Domestic Outsourcing – Transforming the Marketplace
Ask CIOs what comes to mind when they hear the terms “outsourcing” or “customer support,” and they will almost always begin talking about the large firms in India or Southeast Asia. The reason is simple. During the past few decades, companies in those regions have taken advantage of emerging networking technologies to offer low cost IT support services to major companies worldwide.
But there was a cost. Companies lost the personal and specialized support that came from having a local IT resource. The voice on the phone or the technician on the other end of that email understood basic IT needs, but they most likely didn’t understand the company’s business. So, while they could help troubleshoot a bad mobile connection, they couldn’t offer advice and support based on how employees are actually using that connection. In other words, they knew technology, but not necessarily the business nuances associated with IT support for a hospital administrator or large sales force.
In 2015, we experienced a shift. Domestic outsourcing in the United States saw rapid growth, with many companies transitioning to smaller, more regional IT resources offering more diverse, personalized services. An analogy can be made to the ERP software market, where behemoth providers lost and continue to lose market share to cloud-based, easily customized solutions such as Salesforce.com. Similarly the giant IT outsourcing firms are not built to offer the same level of service as smaller, more nimble providers that can spend the time to fully understand their customers’ businesses.
Rethinking Your IT Strategy
So, how does this apply to you and your business?
In 2016, we see these growth trends not only continuing, but changing the very way the industry works. The emphasis on more customizable solutions and providers means rethinking your current IT support strategy and the value it offers. Many Fortune 1000 companies are already taking these steps. For instance, GE launched a new ad campaign focused on the importance of in-house IT skills. And many others are following suit, looking for “fitted” or more customized technology tools and solutions that provide a competitive advantage.
With that in mind, it is obvious that the offshore companies are at a competitive disadvantage against the domestic firms when competing on a new playing field that rewards agility, nimbleness and a deep understanding of the business needs.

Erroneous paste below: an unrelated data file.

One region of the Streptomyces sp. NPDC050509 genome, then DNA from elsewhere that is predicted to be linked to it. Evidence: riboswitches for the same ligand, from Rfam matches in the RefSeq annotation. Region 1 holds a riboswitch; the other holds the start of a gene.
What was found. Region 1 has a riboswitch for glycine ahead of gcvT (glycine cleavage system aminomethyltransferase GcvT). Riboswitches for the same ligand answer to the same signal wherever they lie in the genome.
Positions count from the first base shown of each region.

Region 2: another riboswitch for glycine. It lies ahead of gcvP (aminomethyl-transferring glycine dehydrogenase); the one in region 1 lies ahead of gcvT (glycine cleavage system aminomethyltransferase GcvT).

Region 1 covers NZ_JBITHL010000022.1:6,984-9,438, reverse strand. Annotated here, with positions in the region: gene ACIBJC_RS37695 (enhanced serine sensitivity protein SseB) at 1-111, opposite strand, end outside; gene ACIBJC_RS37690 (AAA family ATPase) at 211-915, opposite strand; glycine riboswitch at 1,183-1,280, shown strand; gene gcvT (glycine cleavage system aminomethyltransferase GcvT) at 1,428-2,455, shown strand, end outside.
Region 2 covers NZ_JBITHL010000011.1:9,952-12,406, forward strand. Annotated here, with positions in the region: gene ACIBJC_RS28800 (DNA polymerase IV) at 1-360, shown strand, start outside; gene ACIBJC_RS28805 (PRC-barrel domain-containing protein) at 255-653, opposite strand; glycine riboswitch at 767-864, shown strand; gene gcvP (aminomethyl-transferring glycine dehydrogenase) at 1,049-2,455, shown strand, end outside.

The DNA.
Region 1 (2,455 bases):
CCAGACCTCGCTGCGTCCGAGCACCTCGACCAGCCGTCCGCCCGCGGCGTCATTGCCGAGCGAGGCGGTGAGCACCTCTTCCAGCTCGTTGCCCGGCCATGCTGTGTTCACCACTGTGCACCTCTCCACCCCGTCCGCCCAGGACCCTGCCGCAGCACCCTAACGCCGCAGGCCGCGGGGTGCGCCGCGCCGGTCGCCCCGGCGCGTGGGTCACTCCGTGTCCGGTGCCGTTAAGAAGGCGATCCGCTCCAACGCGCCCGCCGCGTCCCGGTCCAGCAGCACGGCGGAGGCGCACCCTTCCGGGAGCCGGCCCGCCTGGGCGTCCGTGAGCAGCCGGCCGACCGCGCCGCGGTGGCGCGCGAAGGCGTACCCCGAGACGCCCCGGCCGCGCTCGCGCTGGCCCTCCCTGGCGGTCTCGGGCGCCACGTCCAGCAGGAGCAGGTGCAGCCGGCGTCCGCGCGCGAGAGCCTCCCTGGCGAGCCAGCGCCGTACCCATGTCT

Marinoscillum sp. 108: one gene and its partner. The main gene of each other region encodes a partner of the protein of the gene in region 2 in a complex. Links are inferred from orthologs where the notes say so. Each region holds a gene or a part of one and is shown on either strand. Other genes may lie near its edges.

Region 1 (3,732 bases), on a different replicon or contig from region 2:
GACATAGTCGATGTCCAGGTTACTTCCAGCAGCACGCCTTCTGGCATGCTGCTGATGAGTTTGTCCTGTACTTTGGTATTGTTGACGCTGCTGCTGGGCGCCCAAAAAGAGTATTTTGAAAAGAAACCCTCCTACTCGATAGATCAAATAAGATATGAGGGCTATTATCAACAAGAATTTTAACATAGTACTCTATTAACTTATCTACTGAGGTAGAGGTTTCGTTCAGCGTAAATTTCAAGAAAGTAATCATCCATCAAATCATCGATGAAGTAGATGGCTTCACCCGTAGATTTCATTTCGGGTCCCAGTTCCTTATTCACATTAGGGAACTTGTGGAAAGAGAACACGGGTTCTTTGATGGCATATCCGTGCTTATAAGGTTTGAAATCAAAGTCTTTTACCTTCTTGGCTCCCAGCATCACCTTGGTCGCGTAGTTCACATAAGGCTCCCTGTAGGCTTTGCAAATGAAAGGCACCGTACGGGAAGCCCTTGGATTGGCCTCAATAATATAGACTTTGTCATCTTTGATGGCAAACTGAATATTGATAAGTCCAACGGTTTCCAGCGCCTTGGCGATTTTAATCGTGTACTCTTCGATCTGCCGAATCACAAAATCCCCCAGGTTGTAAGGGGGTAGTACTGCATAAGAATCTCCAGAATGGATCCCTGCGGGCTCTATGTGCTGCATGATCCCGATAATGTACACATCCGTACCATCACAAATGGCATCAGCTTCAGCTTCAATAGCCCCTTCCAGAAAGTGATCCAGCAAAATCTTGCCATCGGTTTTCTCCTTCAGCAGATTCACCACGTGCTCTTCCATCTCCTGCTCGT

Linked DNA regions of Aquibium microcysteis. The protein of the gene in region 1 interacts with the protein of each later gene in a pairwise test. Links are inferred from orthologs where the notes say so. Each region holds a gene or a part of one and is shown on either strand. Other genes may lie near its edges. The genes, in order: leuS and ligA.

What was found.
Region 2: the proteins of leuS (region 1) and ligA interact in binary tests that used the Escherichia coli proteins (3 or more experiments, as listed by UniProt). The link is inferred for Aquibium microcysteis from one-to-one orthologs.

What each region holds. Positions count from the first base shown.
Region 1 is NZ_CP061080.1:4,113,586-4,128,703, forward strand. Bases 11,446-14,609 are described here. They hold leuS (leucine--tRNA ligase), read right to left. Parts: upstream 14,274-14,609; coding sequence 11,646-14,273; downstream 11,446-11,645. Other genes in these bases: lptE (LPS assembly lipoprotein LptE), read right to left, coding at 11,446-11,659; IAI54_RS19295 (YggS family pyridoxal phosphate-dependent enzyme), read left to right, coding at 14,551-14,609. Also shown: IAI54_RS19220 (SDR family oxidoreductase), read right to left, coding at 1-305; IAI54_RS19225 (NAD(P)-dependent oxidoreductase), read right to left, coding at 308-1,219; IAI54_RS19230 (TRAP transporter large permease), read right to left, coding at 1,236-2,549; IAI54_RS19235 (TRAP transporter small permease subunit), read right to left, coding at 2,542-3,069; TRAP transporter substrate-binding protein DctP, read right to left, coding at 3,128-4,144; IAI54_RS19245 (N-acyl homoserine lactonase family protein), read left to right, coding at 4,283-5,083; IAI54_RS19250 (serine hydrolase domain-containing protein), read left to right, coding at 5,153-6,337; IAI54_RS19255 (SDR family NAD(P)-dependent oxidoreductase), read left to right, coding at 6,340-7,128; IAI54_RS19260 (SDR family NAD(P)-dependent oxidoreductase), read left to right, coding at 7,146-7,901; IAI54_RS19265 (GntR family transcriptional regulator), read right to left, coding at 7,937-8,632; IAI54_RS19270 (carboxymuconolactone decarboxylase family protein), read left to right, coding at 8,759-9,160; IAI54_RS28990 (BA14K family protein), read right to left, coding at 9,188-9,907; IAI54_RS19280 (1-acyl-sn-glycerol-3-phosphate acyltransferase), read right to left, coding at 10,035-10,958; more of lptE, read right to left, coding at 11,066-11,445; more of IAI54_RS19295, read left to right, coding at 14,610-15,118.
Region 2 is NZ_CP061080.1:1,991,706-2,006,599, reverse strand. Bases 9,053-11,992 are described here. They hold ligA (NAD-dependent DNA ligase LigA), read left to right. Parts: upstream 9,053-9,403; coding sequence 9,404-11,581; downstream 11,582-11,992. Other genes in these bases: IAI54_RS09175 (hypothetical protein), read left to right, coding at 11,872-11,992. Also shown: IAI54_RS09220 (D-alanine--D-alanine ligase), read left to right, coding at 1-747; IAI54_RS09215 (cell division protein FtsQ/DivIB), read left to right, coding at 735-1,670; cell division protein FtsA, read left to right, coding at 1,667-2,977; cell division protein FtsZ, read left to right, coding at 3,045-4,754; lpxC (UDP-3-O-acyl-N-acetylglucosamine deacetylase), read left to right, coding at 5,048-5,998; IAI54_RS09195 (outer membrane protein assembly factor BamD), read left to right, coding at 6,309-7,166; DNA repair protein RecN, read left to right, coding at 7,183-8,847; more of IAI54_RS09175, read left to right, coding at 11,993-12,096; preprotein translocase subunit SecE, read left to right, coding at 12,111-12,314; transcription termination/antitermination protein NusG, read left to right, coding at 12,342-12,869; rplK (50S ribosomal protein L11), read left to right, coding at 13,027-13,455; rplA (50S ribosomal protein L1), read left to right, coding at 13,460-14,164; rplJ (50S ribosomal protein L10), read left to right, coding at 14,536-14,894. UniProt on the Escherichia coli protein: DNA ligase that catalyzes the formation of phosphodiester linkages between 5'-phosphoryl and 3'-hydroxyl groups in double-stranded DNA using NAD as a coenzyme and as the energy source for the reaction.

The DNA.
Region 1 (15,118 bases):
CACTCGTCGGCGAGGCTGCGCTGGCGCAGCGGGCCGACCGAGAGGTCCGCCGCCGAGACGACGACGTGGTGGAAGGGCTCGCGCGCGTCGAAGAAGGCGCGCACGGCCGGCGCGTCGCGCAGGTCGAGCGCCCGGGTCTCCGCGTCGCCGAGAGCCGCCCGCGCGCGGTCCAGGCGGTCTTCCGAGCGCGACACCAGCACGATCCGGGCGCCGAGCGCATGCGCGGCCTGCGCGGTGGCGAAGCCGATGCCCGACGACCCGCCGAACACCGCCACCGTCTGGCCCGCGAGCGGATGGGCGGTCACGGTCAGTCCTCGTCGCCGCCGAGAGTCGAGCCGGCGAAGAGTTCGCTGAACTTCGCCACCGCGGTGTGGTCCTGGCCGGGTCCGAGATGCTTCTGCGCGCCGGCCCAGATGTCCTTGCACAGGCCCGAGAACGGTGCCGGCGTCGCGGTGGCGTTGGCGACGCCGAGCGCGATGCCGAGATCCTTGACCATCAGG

Rethinking Who You Hire
So, does it make sense to simply build an in-house support team that will obviously gain an intimate knowledge of your business?
While that may be viable for some, it just isn’t financially practical for most companies. The demand for qualified IT talent is at an all-time high. Without successful track records and connections with the right undergraduate programs, competition for the right software engineers with the right skill set is especially fierce. In addition, the idea of working for a non-tech-focused company isn’t particularly appealing to talented prospects looking for a job. Domestic outsourcing firms, on the other hand, offer them more potential for job growth and diverse experiences – as well as greater flexibility in terms of location and living conditions.
A recent study by CareerBuilder showed that 73 percent of software development jobs went unfilled in major metropolitan areas. This supply/demand gap is due to an ever increasing demand for technology skills that have made their way into every product and service that we consume. Continuing to look into the same over-fished pools for talent will not close this skills gap. Instead, the new business model in the industry is to simply leverage previously untapped or underutilized talent in second-tier cities such as Mobile, Alabama or Albuquerque, New Mexico. This approach provides scalable, talented resources in lower cost of living locations that are “sticky” due to the desirability to live in these high quality of life locations.
Companies who do not want to be left behind will have to develop new and creative solutions to close this skills gap. Domestic outsourcing offers a solution that is both good for the companies that participate and for the US economy as a whole. Simply put: it means better business.